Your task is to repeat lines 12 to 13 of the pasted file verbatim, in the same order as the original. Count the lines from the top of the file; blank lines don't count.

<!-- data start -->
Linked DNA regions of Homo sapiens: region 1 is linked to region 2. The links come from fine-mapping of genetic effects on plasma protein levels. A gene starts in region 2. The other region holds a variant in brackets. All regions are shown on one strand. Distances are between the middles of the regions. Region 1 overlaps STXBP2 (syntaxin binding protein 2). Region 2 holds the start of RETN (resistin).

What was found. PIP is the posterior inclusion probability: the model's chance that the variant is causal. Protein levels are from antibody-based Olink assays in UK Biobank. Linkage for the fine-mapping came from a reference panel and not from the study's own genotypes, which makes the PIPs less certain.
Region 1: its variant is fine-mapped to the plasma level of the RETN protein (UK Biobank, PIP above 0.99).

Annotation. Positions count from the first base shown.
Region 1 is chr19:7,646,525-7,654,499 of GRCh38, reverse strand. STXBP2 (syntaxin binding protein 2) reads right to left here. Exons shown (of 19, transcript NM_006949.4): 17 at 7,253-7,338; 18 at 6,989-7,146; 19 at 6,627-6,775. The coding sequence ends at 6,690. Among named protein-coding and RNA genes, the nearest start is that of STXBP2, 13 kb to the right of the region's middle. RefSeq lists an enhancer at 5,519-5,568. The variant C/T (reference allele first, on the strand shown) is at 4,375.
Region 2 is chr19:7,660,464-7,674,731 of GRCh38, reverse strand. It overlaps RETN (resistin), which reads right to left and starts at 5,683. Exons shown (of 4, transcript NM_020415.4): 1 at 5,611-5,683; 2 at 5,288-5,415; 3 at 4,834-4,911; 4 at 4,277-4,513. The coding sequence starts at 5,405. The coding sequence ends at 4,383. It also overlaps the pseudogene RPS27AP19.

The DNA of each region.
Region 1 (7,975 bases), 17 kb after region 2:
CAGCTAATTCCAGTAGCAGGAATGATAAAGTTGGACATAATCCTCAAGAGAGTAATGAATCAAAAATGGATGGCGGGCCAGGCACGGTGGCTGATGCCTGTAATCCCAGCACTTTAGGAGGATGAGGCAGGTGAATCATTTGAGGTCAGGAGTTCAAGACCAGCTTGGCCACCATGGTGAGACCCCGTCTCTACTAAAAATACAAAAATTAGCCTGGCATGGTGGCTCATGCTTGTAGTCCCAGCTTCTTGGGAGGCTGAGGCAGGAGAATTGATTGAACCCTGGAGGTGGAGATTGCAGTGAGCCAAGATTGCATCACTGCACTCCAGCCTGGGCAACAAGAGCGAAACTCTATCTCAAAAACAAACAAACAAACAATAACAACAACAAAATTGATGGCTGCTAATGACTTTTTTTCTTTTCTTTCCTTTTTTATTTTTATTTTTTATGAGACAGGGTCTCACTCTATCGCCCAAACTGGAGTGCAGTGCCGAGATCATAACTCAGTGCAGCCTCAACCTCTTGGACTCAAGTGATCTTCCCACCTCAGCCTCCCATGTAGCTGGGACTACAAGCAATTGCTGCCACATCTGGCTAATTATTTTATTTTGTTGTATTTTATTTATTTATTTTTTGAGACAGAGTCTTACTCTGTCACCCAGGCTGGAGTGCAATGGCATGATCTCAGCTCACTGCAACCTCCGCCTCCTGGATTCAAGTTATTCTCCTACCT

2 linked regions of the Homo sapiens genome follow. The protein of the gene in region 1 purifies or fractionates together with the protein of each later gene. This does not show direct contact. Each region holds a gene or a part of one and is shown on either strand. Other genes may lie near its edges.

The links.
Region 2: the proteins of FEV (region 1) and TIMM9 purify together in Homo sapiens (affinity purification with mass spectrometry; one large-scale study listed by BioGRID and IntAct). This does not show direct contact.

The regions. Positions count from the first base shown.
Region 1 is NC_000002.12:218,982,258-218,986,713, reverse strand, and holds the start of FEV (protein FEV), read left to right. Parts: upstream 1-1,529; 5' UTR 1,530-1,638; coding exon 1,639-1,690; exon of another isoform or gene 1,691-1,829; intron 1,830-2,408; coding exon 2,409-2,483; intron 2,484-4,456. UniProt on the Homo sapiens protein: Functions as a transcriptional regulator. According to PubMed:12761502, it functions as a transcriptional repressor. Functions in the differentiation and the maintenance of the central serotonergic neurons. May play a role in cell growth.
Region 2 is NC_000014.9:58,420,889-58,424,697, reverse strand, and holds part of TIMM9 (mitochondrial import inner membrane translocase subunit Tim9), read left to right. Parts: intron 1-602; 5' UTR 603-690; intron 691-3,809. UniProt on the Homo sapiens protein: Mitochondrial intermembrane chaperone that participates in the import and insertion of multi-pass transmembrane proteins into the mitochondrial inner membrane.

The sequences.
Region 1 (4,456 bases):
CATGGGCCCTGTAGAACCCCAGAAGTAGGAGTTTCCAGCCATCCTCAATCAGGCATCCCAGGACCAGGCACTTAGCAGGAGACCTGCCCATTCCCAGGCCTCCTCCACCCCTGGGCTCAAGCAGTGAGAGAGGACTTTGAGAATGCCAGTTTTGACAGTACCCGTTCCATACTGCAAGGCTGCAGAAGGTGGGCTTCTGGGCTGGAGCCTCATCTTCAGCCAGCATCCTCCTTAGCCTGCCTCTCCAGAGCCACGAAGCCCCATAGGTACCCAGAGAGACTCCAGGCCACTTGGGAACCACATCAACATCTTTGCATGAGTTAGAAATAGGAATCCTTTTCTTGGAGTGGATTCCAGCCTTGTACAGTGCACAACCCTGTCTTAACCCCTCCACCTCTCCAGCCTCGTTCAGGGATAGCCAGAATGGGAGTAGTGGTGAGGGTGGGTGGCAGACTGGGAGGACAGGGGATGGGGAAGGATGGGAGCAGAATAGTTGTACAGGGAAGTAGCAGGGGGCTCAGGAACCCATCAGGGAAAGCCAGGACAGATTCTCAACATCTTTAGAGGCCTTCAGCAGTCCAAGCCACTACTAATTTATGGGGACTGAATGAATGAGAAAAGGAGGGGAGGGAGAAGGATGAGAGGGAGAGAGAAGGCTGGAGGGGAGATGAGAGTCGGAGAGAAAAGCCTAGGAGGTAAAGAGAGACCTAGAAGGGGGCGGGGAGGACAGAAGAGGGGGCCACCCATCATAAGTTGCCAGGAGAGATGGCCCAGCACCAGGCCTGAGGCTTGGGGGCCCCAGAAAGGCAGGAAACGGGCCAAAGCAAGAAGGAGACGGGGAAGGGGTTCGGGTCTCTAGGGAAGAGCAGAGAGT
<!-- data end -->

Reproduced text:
Region 2: the proteins of FEV (region 1) and TIMM9 purify together in Homo sapiens (affinity purification with mass spectrometry; one large-scale study listed by BioGRID and IntAct). This does not show direct contact.

The regions. Positions count from the first base shown.